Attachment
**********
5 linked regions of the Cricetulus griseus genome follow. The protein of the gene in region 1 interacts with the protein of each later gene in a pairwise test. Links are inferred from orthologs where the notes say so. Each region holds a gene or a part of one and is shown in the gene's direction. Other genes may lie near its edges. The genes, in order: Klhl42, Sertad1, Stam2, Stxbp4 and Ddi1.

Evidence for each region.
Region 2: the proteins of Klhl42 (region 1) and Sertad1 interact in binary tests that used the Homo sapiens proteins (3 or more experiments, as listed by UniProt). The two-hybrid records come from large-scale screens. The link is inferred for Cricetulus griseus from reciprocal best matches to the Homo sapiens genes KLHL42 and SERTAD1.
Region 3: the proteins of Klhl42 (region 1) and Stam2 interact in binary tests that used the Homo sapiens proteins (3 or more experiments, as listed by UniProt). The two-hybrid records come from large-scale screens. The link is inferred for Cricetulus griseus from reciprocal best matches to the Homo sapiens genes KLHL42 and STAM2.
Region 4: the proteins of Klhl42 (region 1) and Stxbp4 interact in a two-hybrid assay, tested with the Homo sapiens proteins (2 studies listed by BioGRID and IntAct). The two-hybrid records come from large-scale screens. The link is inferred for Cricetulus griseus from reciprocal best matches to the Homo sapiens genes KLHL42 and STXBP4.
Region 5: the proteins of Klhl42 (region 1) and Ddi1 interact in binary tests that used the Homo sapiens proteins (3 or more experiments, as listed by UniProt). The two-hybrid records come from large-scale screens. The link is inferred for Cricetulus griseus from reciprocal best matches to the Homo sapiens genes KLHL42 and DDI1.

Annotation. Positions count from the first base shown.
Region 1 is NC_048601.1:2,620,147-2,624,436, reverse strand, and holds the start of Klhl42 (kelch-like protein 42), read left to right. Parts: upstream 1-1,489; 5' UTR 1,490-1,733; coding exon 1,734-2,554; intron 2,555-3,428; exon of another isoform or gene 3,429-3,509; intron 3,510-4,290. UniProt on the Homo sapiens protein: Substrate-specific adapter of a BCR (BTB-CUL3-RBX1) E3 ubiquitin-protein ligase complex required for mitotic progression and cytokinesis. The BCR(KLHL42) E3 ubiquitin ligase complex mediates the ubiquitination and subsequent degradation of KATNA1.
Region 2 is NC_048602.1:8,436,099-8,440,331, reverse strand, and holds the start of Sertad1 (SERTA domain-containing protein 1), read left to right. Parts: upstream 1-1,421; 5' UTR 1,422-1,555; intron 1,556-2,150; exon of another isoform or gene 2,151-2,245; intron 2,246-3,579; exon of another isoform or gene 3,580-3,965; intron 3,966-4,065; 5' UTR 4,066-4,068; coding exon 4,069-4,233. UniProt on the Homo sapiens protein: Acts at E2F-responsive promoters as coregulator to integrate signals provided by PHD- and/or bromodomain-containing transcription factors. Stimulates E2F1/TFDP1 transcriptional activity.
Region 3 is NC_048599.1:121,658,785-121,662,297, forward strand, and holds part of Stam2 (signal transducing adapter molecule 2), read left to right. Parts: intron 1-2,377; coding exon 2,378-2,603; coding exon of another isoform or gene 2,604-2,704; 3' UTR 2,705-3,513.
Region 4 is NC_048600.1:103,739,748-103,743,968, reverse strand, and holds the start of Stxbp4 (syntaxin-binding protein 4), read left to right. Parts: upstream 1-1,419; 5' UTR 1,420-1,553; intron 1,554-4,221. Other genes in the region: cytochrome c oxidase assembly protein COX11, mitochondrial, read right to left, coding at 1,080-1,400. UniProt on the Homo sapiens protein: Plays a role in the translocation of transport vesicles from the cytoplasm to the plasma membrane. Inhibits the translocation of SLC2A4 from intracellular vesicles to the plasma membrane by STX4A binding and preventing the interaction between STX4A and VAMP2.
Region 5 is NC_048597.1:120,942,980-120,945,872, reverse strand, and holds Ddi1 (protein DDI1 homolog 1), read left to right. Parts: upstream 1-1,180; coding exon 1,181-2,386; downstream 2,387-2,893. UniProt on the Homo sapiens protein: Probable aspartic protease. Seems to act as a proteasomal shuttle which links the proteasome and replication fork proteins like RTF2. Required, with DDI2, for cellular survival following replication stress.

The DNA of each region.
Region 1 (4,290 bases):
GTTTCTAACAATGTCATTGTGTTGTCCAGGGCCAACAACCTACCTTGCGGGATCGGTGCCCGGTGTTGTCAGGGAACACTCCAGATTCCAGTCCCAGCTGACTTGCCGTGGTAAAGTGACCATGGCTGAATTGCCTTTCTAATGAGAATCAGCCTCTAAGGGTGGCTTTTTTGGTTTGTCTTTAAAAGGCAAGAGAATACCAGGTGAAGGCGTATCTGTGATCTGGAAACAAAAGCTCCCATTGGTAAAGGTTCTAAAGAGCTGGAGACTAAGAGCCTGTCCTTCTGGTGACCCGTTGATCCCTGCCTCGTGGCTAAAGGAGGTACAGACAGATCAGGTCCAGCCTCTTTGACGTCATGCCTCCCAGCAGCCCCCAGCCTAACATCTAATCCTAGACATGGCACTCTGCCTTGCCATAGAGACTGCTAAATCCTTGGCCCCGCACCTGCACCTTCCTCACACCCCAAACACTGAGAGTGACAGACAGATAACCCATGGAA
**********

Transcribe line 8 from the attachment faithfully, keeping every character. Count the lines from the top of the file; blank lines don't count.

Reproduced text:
Region 1 is NC_048601.1:2,620,147-2,624,436, reverse strand, and holds the start of Klhl42 (kelch-like protein 42), read left to right. Parts: upstream 1-1,489; 5' UTR 1,490-1,733; coding exon 1,734-2,554; intron 2,555-3,428; exon of another isoform or gene 3,429-3,509; intron 3,510-4,290. UniProt on the Homo sapiens protein: Substrate-specific adapter of a BCR (BTB-CUL3-RBX1) E3 ubiquitin-protein ligase complex required for mitotic progression and cytokinesis. The BCR(KLHL42) E3 ubiquitin ligase complex mediates the ubiquitination and subsequent degradation of KATNA1.